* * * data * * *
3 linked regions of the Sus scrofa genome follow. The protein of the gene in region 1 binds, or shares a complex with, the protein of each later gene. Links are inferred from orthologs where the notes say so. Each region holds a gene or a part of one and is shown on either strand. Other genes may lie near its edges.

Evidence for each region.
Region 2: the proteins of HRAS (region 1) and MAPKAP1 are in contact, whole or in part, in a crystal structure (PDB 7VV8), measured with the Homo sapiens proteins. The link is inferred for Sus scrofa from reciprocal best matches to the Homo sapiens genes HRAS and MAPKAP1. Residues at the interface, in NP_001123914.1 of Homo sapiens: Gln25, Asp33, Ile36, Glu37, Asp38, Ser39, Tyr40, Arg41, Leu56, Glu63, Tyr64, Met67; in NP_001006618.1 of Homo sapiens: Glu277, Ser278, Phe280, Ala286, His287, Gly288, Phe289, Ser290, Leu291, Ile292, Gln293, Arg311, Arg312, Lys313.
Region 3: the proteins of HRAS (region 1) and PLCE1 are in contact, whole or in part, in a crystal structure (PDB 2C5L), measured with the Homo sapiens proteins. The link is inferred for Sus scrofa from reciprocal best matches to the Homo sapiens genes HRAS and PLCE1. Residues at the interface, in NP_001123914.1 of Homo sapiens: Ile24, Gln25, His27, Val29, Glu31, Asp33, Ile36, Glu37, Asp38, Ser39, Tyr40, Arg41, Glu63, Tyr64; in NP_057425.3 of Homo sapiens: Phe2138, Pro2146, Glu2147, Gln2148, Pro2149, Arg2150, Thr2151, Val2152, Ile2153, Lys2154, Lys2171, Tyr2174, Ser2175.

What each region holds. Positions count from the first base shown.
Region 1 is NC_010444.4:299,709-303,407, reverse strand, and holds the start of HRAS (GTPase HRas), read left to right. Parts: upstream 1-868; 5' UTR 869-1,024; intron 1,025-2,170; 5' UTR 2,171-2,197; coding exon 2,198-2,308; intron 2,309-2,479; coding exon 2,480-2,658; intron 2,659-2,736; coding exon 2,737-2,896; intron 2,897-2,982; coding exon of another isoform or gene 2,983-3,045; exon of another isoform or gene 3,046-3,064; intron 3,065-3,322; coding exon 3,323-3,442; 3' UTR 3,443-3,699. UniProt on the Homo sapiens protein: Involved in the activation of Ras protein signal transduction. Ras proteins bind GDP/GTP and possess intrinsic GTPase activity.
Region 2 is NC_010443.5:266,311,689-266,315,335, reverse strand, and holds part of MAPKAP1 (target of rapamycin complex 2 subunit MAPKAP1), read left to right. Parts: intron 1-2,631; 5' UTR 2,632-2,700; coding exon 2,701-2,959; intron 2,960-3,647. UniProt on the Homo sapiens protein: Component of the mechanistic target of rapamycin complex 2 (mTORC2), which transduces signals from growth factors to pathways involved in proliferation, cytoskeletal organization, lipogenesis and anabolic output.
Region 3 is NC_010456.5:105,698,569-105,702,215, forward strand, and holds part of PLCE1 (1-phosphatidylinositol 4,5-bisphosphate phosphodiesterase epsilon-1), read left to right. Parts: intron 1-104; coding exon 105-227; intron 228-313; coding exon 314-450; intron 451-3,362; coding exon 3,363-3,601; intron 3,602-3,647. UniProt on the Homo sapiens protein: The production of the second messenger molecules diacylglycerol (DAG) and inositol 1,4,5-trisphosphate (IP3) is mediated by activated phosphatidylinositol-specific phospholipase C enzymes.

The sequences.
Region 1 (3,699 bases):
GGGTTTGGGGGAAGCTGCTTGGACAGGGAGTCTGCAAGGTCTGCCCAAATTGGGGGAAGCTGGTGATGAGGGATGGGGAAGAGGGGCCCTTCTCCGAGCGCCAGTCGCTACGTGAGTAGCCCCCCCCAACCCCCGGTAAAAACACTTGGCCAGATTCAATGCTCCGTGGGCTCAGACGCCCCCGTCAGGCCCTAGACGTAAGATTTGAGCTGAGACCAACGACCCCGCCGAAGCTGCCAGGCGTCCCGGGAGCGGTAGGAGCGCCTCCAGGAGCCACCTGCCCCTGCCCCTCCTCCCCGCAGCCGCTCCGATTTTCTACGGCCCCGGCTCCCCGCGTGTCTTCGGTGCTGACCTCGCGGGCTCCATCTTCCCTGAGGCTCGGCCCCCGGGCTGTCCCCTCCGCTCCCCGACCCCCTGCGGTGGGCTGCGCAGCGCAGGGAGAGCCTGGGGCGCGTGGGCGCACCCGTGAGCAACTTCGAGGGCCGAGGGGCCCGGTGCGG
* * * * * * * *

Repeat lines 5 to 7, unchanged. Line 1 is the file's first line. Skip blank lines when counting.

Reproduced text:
What each region holds. Positions count from the first base shown.
Region 1 is NC_010444.4:299,709-303,407, reverse strand, and holds the start of HRAS (GTPase HRas), read left to right. Parts: upstream 1-868; 5' UTR 869-1,024; intron 1,025-2,170; 5' UTR 2,171-2,197; coding exon 2,198-2,308; intron 2,309-2,479; coding exon 2,480-2,658; intron 2,659-2,736; coding exon 2,737-2,896; intron 2,897-2,982; coding exon of another isoform or gene 2,983-3,045; exon of another isoform or gene 3,046-3,064; intron 3,065-3,322; coding exon 3,323-3,442; 3' UTR 3,443-3,699. UniProt on the Homo sapiens protein: Involved in the activation of Ras protein signal transduction. Ras proteins bind GDP/GTP and possess intrinsic GTPase activity.
Region 2 is NC_010443.5:266,311,689-266,315,335, reverse strand, and holds part of MAPKAP1 (target of rapamycin complex 2 subunit MAPKAP1), read left to right. Parts: intron 1-2,631; 5' UTR 2,632-2,700; coding exon 2,701-2,959; intron 2,960-3,647. UniProt on the Homo sapiens protein: Component of the mechanistic target of rapamycin complex 2 (mTORC2), which transduces signals from growth factors to pathways involved in proliferation, cytoskeletal organization, lipogenesis and anabolic output.